In its years of abandonment, the château’s terrace was slowly overtaken by nature. Some people find ugliness in misplaced stones and impetuous plant growth, we took delight in carrying ourselves up the broken steps leading to the balcony. Arms and legs gently scratched by the thorns of wild roses and blackberries, we enjoyed endless cups of afternoon tea and pre-dinner drinks with a view of the valley. Now it’s all very well lounging about on a romantic ruin, but when dilapidation causes structural decay -cellar floods when raining- intervention is called for. Deciding on a course of action took months. We spoke to construction workers who only ever worked on new development and so had no clear sense of what we’re trying to achieve. We tried explaining that we don’t regard perfection as beautiful to builders with a passion for reinforced concrete. Trust me: pronouncing wabi-sabi with a French accent is not enough to convey the beauty of imperfection and asymmetry to those who think this way lies madness.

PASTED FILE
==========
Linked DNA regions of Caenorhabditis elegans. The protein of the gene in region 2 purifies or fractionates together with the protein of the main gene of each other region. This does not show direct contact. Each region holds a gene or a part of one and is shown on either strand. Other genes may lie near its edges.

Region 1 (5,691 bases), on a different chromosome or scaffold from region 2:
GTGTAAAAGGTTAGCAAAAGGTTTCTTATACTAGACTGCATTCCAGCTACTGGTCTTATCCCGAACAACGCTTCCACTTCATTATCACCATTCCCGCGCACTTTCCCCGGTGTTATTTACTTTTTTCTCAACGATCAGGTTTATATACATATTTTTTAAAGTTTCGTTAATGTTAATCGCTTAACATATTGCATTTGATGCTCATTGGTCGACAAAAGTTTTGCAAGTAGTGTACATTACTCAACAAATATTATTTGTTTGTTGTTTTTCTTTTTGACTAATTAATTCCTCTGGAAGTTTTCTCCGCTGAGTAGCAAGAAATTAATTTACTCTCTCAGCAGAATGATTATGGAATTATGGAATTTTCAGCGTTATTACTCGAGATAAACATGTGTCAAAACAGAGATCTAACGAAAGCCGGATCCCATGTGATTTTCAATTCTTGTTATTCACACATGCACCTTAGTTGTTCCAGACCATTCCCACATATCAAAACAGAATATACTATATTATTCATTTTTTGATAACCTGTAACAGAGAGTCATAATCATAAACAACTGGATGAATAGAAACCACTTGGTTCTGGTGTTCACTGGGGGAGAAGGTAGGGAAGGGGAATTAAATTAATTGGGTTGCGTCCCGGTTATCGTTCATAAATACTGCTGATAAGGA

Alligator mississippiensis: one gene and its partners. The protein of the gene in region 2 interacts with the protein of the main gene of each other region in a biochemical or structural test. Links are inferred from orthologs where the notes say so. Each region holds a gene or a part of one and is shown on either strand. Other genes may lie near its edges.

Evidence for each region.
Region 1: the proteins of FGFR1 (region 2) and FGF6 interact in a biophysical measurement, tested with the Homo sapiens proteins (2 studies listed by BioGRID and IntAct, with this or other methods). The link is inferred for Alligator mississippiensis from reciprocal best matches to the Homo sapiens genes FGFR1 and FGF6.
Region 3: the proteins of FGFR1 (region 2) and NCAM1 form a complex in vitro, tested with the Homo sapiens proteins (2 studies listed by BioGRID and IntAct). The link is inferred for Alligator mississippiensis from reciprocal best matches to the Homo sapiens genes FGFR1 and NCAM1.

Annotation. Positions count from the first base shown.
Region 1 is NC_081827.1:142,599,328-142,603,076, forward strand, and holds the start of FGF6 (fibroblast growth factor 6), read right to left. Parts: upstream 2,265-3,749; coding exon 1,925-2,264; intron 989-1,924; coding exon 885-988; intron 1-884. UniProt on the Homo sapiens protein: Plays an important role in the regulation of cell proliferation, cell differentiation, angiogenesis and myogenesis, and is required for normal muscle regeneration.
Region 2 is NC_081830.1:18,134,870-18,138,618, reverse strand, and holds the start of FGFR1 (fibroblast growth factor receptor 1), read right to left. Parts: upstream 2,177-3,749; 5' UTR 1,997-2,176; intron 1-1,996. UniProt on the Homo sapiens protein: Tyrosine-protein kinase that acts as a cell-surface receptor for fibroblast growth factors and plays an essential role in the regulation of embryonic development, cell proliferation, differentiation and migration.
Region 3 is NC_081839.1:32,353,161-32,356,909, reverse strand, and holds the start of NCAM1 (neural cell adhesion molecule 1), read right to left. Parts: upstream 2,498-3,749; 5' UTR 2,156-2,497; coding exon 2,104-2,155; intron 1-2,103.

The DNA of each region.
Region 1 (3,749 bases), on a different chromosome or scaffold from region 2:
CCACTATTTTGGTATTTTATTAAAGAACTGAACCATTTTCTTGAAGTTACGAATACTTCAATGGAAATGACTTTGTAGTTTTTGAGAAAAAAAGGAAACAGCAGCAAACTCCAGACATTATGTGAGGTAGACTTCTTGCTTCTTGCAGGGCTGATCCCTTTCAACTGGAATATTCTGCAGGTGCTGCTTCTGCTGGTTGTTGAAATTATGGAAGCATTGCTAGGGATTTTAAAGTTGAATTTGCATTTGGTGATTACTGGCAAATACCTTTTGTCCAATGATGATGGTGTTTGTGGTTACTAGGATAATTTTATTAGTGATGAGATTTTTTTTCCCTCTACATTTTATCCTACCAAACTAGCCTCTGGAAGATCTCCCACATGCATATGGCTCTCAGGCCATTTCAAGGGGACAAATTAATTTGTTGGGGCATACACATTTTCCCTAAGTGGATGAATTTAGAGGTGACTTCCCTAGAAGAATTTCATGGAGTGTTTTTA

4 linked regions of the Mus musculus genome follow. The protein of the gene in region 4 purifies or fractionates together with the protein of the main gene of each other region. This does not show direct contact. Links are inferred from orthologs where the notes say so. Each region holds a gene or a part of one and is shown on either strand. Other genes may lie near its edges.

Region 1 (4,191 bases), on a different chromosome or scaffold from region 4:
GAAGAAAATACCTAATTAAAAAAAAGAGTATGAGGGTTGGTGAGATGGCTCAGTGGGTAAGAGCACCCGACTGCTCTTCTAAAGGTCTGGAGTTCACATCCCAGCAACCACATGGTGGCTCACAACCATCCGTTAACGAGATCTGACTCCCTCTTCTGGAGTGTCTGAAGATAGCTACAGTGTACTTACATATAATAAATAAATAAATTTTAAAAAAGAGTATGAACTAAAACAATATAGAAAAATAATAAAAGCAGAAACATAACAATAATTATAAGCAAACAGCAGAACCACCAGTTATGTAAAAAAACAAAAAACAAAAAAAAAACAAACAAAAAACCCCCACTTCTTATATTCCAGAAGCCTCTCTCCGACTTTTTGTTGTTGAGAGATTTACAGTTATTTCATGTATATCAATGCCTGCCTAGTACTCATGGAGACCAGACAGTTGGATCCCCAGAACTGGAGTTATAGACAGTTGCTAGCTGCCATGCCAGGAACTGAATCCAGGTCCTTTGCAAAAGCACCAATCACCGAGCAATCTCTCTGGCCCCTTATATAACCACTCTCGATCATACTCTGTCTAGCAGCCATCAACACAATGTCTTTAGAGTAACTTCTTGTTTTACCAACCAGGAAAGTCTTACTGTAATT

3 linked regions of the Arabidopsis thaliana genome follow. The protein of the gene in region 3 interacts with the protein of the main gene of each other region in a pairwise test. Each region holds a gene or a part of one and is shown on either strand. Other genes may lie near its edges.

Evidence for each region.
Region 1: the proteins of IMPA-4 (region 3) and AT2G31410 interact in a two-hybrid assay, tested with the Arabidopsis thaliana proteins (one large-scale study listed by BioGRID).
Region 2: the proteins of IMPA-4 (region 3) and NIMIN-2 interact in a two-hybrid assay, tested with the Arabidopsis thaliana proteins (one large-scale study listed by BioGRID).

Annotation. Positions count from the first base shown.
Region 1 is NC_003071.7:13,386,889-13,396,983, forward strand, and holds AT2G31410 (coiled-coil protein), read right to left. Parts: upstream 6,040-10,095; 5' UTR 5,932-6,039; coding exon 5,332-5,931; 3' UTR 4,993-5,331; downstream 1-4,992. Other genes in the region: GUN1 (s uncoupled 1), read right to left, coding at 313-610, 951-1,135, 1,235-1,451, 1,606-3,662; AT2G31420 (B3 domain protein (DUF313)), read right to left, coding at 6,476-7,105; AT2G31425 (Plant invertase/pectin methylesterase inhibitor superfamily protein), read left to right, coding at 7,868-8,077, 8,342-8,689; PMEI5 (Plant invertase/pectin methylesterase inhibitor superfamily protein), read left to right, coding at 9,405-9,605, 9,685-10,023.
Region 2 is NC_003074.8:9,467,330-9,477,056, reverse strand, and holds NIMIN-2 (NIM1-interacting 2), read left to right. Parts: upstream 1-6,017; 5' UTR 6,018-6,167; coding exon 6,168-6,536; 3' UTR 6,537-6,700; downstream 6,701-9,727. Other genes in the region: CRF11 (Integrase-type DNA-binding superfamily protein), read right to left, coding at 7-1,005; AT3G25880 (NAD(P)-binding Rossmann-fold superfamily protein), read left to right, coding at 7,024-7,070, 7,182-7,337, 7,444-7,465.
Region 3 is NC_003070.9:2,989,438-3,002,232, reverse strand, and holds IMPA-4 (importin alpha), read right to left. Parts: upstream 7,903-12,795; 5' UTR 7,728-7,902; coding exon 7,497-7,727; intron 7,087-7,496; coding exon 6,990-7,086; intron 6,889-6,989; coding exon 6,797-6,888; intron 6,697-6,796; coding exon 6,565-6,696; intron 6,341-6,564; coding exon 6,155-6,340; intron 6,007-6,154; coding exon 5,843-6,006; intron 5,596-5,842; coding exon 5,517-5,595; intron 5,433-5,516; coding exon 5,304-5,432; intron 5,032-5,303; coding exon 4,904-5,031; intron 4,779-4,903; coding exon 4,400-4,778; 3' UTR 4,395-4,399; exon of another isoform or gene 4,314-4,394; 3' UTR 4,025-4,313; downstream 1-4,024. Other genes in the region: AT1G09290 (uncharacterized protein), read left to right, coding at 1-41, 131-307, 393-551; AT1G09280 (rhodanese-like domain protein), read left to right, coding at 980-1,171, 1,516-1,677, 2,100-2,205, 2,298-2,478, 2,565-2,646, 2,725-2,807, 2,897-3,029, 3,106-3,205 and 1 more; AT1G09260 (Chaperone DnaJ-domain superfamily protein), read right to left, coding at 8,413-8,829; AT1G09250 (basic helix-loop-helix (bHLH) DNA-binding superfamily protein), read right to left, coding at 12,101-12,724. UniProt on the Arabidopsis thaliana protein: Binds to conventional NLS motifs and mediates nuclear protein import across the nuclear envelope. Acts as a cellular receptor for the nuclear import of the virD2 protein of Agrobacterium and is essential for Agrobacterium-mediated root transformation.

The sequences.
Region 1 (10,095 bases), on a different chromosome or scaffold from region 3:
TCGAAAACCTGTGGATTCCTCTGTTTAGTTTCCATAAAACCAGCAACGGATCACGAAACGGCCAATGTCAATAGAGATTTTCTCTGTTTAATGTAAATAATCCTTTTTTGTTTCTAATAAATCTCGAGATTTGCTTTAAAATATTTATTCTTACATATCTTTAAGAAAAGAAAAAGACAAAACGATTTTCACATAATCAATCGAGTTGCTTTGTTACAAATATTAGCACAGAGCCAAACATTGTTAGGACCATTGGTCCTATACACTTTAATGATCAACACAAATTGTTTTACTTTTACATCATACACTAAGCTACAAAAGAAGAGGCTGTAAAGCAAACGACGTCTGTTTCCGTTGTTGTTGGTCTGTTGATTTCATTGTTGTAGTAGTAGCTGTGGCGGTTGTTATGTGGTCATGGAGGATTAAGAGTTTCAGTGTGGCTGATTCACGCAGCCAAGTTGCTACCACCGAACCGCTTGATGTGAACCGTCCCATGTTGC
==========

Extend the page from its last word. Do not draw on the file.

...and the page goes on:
Re-doing the terrace has involved constant trial and error. As crackpot restorers of grand dreams and modest means we decided not to pave the platform with antique natural stone, but lay a carpet of coloured sand and lime instead. Inspired by Versailles, no less! We salvaged cracked stones and dismembered columns from the surrounding shrubs and reconstructed the rail of the balustrade. It’s been quite a puzzle and one we’ve been doing over and over again. Because the colour of the sand wasn’t quite right. Because Thomas and I got into heated discussions about what crooked beauty looks like. Because we got the measurements wrong. Again. And because no matter how long we searched, the woods refused to reveal the hiding place of one final stone. In short, the terrace project is far from complete and it can’t be rushed for fear of losing eccentric detail and originality. Thankfully the slow and steady pace of progress suits Lescure and seems appropriate for its gentle awakening.